The Vernon Township school board passed the district’s 2021-22 budget with a reduction in the tax levy increase.
The original tax levy increase of 3.03 percent was lowered to 1.9 percent, below the state’s 2 percent tax levy limit, after a discussion over how much money the district will put aside for employee health insurance.
The new proposed levy is about $43.8 million on an approximately $67 million budget. The levy was about $44.3 million.
The board approved the budget in a contentious 6-3 vote.
School board member Joe Sweeney said he didn’t believe the district should go that low but voted yes in the spirit of compromise.
School board president Justin Annunziata and board members Charles Cimaglia, Raymond Zimmerman, Martin O’Donnell, and Jen Pellet also voted yes.
Kelly Mitchell, the board vice president, voted against the budget. She favored dropping the levy even further, to a 1.35 percent increase. School board member Adina Leuthner also voted no because she thought the 1.9 levy increase was too low and set the district up for shortfalls. School board member Theresa Scura Coughlin also voted against the budget.
The original proposed budget set aside about $9.8 million for employee health insurance, a 20 percent increase over 2020-21.
However, the district recently switched to the state health plan, which submits rate changes in January. The amount budgeted in 2020-21 didn’t’ reflect how much money the district saved by switching.
The teachers’ union president said the change saved the district $600,000 per year.
O’Donnell said the savings was not reflected in the budget projections; under the original proposed budget, the district was preparing for a 17 percent increase.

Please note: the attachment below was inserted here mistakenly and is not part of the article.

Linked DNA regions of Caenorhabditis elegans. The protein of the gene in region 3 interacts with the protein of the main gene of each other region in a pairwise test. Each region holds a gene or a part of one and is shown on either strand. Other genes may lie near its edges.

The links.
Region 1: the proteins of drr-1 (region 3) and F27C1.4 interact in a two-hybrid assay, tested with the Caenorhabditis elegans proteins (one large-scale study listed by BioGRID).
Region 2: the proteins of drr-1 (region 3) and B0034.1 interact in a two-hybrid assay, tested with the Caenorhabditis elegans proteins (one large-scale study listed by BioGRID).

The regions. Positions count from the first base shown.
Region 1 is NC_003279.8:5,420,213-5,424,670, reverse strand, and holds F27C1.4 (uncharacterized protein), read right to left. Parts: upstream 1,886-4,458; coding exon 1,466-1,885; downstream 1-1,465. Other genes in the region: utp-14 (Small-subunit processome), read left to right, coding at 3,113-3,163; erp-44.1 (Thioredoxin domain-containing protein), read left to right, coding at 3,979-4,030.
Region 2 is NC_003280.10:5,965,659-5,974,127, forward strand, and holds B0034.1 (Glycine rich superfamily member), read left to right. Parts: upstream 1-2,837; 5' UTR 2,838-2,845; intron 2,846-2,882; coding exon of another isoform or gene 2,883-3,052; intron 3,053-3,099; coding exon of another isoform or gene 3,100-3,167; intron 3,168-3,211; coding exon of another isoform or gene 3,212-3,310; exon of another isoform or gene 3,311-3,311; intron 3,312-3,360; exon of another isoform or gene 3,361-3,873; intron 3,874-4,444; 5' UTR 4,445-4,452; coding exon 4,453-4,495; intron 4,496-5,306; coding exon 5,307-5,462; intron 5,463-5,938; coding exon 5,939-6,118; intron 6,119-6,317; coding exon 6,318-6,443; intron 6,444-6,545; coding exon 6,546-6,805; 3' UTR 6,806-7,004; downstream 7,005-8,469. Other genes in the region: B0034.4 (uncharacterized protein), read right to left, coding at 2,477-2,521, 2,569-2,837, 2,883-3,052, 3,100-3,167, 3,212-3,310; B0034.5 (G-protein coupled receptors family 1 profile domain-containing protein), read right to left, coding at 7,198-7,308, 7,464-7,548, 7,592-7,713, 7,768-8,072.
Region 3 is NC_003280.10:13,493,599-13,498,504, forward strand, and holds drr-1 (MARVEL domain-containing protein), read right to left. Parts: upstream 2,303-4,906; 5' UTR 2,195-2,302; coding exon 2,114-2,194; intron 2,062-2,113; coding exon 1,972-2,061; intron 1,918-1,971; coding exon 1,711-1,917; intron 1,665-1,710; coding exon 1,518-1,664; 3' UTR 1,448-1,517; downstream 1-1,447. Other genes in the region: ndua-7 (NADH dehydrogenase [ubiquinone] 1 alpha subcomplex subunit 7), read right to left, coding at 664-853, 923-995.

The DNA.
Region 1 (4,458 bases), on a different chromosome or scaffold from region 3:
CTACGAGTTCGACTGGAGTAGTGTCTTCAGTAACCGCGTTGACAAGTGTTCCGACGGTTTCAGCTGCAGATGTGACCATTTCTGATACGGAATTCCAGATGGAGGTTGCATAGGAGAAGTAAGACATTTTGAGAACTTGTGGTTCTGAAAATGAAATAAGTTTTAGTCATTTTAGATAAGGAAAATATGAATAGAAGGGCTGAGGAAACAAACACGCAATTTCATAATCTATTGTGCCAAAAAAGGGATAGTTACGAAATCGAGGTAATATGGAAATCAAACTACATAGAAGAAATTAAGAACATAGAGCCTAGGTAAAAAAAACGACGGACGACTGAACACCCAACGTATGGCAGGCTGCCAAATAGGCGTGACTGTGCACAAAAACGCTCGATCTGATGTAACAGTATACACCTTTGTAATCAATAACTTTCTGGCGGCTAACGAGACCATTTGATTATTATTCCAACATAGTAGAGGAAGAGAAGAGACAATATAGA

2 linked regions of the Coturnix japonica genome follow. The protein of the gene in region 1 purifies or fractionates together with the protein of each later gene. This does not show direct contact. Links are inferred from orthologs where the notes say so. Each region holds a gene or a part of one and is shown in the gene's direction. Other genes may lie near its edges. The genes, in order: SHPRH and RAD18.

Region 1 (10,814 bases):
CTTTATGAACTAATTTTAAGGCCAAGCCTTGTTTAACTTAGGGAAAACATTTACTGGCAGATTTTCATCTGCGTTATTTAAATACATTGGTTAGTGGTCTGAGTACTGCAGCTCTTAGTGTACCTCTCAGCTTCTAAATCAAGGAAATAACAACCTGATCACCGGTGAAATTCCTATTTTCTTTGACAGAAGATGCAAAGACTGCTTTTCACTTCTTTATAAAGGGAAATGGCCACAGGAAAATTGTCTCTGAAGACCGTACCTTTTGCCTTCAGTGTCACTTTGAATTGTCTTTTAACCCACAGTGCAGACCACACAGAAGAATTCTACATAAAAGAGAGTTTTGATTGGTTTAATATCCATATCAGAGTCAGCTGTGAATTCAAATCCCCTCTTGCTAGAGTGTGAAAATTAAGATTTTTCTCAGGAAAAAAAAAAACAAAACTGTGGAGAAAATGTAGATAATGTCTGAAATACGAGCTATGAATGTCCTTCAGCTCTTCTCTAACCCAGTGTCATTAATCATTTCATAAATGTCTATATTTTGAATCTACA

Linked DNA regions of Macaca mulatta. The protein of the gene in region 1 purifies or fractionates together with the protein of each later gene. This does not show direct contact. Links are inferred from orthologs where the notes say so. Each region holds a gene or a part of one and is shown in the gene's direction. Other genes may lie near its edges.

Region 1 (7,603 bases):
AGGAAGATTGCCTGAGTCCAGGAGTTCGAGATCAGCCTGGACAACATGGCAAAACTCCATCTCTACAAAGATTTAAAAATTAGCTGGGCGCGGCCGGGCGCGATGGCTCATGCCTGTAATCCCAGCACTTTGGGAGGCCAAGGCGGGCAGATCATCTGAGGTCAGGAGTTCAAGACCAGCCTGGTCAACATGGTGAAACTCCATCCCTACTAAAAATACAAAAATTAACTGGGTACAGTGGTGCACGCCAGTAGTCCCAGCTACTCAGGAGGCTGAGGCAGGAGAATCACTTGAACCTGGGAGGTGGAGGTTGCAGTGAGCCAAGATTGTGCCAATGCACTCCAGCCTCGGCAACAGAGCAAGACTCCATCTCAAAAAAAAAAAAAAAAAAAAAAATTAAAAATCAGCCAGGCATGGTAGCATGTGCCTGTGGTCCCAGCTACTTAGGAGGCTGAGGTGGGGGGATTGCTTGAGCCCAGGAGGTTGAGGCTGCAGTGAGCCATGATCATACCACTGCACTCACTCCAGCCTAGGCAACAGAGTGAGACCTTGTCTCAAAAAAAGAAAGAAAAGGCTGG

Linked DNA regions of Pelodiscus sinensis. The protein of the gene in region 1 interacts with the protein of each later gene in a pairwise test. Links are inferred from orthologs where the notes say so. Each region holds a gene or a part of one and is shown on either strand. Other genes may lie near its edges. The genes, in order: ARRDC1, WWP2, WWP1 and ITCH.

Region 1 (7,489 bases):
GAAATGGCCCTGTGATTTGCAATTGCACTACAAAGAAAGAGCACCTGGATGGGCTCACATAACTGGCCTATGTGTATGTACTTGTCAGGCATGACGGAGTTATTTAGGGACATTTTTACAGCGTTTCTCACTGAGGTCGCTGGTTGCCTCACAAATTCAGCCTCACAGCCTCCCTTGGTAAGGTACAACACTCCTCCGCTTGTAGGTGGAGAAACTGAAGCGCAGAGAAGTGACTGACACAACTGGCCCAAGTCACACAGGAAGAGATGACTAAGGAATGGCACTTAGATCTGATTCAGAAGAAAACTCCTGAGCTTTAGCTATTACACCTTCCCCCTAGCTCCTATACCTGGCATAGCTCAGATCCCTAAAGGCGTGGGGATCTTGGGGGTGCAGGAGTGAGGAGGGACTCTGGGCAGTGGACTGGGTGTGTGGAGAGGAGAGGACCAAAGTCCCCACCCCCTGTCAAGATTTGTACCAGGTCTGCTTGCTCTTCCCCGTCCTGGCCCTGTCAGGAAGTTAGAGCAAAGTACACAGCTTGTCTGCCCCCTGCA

The district is in the third year of a six-year, $10 million cut in state aid. Assistant Superintendent Charles McKay said budget cuts now might force the school board to increase class sizes and eliminate programs down the road.
Superintendent Karen D’Avino agreed. “The board can do whatever it wants to do,” she said. “It’s not up to me. I don’t get to vote. I get to speak, but I don’t get to vote. I just worry that when I’m here in a couple of years, I’ll be saying, ‘Sorry, parents, we don’t have money because of decisions we made and didn’t’ look at long-term planning.’ I know it’s difficult. We’ve not been in this situation before.”
The approved budget allots $9,017,677 to employee health insurance, a 7.5 percent increase over last year.
The school board first voted on decreasing the health insurance line to about $9.3 million, but the motion failed, 5-4. Jennifer Pellett, Sweeney, Zimmerman, and Leuthner voted for it, while Annunziata, Cimaglia, Coughlin, Mitchell and O’Donnell voted against it.
Mitchell wanted to vote on a 1.35 percent tax levy, which would have knocked the insurance line down to about $8.8 million, a 5 percent increase, but O’Donnell told her it wouldn’t pass.
“The only way we’re going to get this budget passed is if there’s a compromise,” he said.
“It’s not up to me. I don’t get to vote. I just worry that when I’m here in a couple of years, I’ll be saying, ‘Sorry, parents, we don’t have money because of decisions we made and didn’t’ look at long-term planning.’” Superintendent Karen D’Avino